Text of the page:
I had my first seizure in 1986. My diagnosis came 2 years later. I was told at the time that a skiing accident was the most likely cause. I’d never heard of epilepsy. I’d never been exposed to it. I’d heard of diabetes because a girl at school had it, but epilepsy was a new concept for me. It was decades later that I learned that I was actually genetically pre-disposed to the condition and that, although the skiing accident was bad, it was more likely to have been the trigger than the actual cause. I think of it as being like a switch. The accident turned my epilepsy on. I sometimes joke that another significant bang to my head may switch it off! 
Up until 1970 in the UK, having epilepsy meant that I would not have been allowed to marry. In some poor parts of the world, epilepsy is still believed to be a sign of demonic possession or witchcraft. In fact, in some parts of the world “witchcraft” is used by traditional healers to try to free the sufferer from the symptoms. These cures often cause more problems than they solve but the lack of access to proper medical care coupled with an unwillingness to admit to suffering such a stigmatised condition, means traditional healing is the only option available. 
Education is key to understanding epilepsy and eradicating the debilitating stigma associated with the disease. In my experience however, such education is not readily available, the condition is far from well researched and understood and, despite us living in the 21st century, social stigma is still rampant. I still hear stories of kids being told to avoid those with epilepsy in case they catch it! I still hear stories that epilepsy is a sign of being mentally disturbed. I still hear stories that having epilepsy means the end of a normal life. Thankfully, in the UK at least, I no longer have to fear the probability of me being burned at the stake for being a witch, however I do still have to live with the stigma of having epilepsy. How I choose to deal with that, though, is entirely up to me.
Having a diagnosis of epilepsy does not have to signify the end of the world. There are a multitude of different types of epilepsy and this comes with an array of severity and there is not a one-size fits all method of dealing with the disease. Having epilepsy presents an opportunity to make a choice. I can choose to let stigma, fear and ignorance dictate my life’s course; or I can choose to educate myself (and others), push some boundaries and live a full life. Hobson’s choice, in my opinion. I don’t for one second mean to imply that the latter is the easiest course of action, but I do believe it to be the positive way to deal with the disease.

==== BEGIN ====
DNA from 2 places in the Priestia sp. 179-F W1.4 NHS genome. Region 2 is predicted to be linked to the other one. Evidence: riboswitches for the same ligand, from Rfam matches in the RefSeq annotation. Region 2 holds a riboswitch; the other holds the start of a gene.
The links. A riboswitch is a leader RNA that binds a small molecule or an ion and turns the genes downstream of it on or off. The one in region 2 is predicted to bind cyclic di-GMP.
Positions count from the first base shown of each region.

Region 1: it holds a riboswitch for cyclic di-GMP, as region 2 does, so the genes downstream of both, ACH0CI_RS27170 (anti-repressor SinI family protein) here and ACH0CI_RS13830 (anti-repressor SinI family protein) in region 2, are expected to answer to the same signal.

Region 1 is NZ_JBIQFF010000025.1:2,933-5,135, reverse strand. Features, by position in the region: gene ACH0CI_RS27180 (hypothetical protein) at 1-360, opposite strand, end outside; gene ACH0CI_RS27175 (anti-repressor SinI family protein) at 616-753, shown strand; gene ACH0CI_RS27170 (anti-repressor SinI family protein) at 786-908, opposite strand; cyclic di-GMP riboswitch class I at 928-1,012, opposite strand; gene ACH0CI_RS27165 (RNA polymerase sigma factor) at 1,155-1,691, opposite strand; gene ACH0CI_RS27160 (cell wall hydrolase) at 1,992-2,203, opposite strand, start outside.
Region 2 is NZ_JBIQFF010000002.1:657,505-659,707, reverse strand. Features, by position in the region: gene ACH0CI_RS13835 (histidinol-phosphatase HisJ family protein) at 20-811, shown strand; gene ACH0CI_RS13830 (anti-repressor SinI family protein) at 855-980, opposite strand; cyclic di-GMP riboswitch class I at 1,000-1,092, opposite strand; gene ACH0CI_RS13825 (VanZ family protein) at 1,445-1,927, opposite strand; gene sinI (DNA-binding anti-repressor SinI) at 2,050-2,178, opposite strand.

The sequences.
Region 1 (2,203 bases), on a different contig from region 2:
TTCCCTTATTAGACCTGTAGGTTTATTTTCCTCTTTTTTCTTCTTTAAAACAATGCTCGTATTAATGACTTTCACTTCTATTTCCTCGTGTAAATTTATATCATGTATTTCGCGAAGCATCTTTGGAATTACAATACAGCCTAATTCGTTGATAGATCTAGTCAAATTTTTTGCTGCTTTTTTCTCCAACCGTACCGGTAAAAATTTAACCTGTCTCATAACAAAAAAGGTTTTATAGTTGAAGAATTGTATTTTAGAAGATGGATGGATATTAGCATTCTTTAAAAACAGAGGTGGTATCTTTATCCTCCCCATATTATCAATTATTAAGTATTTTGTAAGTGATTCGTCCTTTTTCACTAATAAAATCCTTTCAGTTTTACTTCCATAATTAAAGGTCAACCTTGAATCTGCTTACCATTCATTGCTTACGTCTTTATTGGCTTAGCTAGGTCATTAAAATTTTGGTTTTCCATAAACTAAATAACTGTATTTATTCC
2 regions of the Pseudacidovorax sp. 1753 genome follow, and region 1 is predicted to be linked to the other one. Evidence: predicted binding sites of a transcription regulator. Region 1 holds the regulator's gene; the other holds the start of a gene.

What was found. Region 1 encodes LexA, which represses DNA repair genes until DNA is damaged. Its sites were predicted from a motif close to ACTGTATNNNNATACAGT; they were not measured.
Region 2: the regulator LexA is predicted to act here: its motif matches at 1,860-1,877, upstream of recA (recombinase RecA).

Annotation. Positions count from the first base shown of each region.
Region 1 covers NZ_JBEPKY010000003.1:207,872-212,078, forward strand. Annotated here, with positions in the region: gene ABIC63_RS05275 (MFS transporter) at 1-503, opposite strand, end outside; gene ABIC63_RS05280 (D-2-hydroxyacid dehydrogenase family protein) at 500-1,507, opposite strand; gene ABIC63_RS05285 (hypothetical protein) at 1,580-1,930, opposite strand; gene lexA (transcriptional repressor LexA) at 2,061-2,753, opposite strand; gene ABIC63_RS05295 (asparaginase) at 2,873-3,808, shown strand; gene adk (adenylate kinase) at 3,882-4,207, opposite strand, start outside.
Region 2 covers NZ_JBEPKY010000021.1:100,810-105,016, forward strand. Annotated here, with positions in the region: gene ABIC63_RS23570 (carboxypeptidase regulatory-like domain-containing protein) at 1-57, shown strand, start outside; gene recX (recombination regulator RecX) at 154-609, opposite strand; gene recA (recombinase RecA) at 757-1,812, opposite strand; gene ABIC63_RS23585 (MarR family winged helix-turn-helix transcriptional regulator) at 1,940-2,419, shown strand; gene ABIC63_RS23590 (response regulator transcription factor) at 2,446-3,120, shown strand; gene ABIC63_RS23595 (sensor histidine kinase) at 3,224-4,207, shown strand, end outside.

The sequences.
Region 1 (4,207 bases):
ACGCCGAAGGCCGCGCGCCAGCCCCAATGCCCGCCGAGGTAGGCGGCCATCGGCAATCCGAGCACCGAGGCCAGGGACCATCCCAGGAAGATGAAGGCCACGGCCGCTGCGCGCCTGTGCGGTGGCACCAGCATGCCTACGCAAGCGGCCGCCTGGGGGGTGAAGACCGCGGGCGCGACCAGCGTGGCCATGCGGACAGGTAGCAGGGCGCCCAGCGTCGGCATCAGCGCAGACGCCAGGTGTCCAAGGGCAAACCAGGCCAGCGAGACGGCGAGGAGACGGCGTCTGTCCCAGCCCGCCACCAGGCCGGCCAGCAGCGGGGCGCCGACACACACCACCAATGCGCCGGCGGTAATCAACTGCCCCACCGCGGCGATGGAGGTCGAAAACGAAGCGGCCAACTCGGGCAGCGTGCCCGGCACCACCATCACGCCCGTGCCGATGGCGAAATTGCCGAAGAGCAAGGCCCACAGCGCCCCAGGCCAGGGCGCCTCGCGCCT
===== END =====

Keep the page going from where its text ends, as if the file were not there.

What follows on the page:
Yes, I have personally experienced a change in attitude toward me when a person discovers I have epilepsy. I don’t hide it, I’m not ashamed of it and the attitude of others helps me decide if I want them in my life. Over the course of my career in epilepsy, my attitude toward myself has changed too. Epilepsy is a factor in my life, but it doesn’t make my decisions for me. I sign waivers to acknowledge my acceptance that certain activities could be considered more dangerous for a person with epilepsy; but as long as I’m not putting others into a dangerous position without their knowledge, then it really is up to me what activities I partake in. 
Epilepsy seems to have struggled to ease its way into mainstream acceptance. Unfortunately, a seizure is not a pretty thing to witness. It’s distressing, involves violent jerking, it sometimes involves leaking bodily fluids and can be accompanied by terrifying screams. It’s not a delicate faint. It’s a very physical reaction to an electrical disturbance in the brain. I personally think this is partly why it isn’t more openly discussed and, for want of a better word, advertised. Only very very recently have I begun to see famous faces talk openly about their experiences with epilepsy. In the main, these are sportsmen. I applaud this openness as it’s a way of demolishing the demons surrounding epilepsy and removing the stigma. I hope that more and more people start speaking up about their experiences and that it provokes discussion and leads to more research and better understanding.
Epilepsy is not the domain of the feeble-minded. It doesn’t restrict itself to a particular set of people. It’s certainly not contagious. Avoiding talking about it, will not make it go away and being embarrassed by it will not cure it. Talking about it, acknowledging it and being educated about it, won’t miraculously solve all problems, but it will help to diminish the stigma surrounding epilepsy.
I’ve dived with sharks. I’ve skydived. I’ve ridden a jet ski. I’ve skied. I’ve travelled the world. Trekked in jungles. Swam in clear, warm tropical seas. I’ve ridden the worlds highest amusement ride, the Big Shot. All this and more while living with a diagnosis of epilepsy. The only restrictions in my life are the ones I place on myself. Having epilepsy means my world is different and I’m more than ok with that.